Welcome Chris Baron – All of Me

all of me

Chris Baron is the author of ALL OF ME, a middle-grade verse novel (Feiwel and Friends/Macmillan, 2019). He tells the story of Ari, who faces many relatable challenges in his life including family, religious identity, friendships, and the struggle of being an overweight adolescent in a sometimes unkind world. Chris does a beautiful job of portraying Ari in an honest way that will surely connect with readers. ALL OF ME is both brave and tender, a must-read for kids, parents, and teachers. ALL OF ME is a book that can heal hearts. I’m honored to have the opportunity to chat with Chris about his work.

Tell me a bit about your inspiration for Ari, your main character.

Chris Baron

Ari is the main character in a book of my heart, so he is definitely a character born from my experiences both internally and externally. The book has also has been called a  fictional retelling, and I like how that sounds because I think it really captures the inspiration for Ari.  Here’s a little piece from the article in the LA Times: “A lot of people ask me, ‘Is this book true?’ It is kind of a fictional retelling of my life. I have an artist mom in real life, and my parents were just very busy parents. And I had to deal with my weight issues. I had a lot of fun growing up, but it was really hard.”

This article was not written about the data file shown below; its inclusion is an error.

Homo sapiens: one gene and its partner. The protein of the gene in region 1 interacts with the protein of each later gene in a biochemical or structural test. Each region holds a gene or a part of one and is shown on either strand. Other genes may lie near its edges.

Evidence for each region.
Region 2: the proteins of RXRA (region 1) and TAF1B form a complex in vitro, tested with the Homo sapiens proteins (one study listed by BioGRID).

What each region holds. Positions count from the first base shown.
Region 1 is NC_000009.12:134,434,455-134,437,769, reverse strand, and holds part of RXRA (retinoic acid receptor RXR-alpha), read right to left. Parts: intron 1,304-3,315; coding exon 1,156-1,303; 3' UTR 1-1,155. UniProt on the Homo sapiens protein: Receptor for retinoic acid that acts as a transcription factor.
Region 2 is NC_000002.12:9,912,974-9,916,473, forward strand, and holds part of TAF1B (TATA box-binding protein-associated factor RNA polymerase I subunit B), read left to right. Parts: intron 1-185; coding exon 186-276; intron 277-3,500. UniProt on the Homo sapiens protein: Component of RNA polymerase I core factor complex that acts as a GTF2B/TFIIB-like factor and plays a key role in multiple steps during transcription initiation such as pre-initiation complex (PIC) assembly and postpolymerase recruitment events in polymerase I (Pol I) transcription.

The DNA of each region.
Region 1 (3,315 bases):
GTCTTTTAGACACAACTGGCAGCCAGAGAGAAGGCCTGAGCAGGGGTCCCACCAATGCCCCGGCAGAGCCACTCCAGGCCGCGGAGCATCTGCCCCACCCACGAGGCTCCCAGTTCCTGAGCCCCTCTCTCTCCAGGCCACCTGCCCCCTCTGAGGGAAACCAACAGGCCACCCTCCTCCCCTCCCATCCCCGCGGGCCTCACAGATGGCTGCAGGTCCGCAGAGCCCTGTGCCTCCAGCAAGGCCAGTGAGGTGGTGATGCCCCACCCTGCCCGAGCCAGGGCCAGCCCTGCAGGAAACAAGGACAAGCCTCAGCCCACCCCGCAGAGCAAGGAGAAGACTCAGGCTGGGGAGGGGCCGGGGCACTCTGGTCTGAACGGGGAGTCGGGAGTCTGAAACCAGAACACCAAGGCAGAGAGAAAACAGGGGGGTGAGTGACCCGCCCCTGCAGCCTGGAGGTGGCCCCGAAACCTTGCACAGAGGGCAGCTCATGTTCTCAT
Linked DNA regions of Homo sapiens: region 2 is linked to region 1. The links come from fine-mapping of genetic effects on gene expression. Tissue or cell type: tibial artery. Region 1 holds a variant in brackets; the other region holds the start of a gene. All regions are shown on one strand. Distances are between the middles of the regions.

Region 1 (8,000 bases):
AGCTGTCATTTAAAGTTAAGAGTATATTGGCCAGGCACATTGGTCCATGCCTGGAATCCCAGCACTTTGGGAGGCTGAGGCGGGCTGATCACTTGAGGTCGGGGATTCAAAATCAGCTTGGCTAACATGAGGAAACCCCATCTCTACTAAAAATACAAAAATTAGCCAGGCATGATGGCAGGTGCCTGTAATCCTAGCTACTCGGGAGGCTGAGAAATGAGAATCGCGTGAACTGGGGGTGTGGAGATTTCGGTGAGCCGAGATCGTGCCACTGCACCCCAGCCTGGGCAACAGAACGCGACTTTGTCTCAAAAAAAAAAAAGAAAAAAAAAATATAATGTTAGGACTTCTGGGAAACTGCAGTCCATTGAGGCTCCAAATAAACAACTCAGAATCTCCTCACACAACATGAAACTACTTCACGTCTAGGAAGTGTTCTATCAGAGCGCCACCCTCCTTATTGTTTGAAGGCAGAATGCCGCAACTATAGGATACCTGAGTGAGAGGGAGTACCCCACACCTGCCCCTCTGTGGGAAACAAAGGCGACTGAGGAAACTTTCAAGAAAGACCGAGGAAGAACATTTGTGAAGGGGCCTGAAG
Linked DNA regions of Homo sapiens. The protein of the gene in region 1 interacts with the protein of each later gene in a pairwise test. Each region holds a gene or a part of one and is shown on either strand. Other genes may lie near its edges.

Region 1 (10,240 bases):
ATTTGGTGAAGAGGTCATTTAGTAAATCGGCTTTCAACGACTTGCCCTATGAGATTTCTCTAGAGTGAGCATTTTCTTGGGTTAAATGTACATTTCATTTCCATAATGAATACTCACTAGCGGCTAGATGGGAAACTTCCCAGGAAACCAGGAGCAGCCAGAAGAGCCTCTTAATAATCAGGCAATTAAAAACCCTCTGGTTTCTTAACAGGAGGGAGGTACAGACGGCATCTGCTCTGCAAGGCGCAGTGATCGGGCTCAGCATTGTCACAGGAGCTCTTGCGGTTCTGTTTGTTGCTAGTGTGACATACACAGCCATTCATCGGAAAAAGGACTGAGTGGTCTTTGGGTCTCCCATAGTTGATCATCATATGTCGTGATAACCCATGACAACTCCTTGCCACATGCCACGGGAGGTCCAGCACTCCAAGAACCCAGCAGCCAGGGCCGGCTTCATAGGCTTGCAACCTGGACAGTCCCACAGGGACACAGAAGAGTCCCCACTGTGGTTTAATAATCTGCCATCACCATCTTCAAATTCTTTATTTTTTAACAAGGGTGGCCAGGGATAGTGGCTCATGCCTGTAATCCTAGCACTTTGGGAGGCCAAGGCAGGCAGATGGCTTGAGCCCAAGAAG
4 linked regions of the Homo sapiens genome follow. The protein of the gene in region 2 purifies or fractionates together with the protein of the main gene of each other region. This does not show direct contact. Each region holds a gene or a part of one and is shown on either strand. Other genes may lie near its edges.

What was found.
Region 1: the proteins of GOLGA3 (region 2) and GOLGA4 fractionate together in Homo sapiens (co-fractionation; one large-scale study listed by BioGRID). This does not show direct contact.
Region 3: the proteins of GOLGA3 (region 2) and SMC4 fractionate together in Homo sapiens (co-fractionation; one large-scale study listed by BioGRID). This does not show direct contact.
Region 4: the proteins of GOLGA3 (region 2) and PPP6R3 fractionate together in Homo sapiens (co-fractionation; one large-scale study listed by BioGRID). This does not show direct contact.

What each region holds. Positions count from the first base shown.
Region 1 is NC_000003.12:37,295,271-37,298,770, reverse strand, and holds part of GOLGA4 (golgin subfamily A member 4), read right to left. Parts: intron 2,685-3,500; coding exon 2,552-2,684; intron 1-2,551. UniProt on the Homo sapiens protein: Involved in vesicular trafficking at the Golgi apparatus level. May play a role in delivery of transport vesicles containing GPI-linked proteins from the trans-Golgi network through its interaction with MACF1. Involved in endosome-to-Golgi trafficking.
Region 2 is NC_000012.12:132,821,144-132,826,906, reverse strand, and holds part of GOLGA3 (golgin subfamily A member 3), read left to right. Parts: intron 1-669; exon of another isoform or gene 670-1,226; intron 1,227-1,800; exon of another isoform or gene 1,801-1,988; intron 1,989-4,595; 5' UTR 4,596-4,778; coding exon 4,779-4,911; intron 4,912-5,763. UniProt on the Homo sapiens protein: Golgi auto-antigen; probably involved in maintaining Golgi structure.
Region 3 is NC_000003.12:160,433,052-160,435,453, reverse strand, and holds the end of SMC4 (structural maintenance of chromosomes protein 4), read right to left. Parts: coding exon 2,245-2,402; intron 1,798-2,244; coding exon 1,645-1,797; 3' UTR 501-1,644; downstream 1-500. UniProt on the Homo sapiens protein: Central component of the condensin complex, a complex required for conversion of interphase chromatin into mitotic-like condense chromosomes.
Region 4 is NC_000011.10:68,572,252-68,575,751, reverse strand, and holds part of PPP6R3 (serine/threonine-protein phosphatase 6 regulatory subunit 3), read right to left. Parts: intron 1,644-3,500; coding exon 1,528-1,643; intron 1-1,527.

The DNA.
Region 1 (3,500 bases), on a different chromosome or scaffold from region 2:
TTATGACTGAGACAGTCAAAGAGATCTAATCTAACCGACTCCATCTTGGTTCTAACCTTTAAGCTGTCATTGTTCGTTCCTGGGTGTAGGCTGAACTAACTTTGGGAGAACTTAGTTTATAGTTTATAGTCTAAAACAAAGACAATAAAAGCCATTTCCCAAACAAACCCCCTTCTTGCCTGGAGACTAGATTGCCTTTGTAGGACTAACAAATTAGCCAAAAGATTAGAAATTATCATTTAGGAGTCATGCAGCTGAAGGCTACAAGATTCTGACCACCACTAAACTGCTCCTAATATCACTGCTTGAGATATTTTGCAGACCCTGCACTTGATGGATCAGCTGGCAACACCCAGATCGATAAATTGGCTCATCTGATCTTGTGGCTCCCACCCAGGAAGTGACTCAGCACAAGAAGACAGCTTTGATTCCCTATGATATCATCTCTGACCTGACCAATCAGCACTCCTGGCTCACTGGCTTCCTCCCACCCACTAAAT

I think that the other side of Ari is that he is more of a gentle soul, and I’ve known so many kids like this growing up–kids who would adventure, take risks, challenge themselves, but don’t necessarily want to step on anyone as part of it.  I wanted to give some voice for them too.

You do a lovely job of weaving in Ari’s Jewish identity in both traditional and non-traditional ways. Why was this important for your development of the character?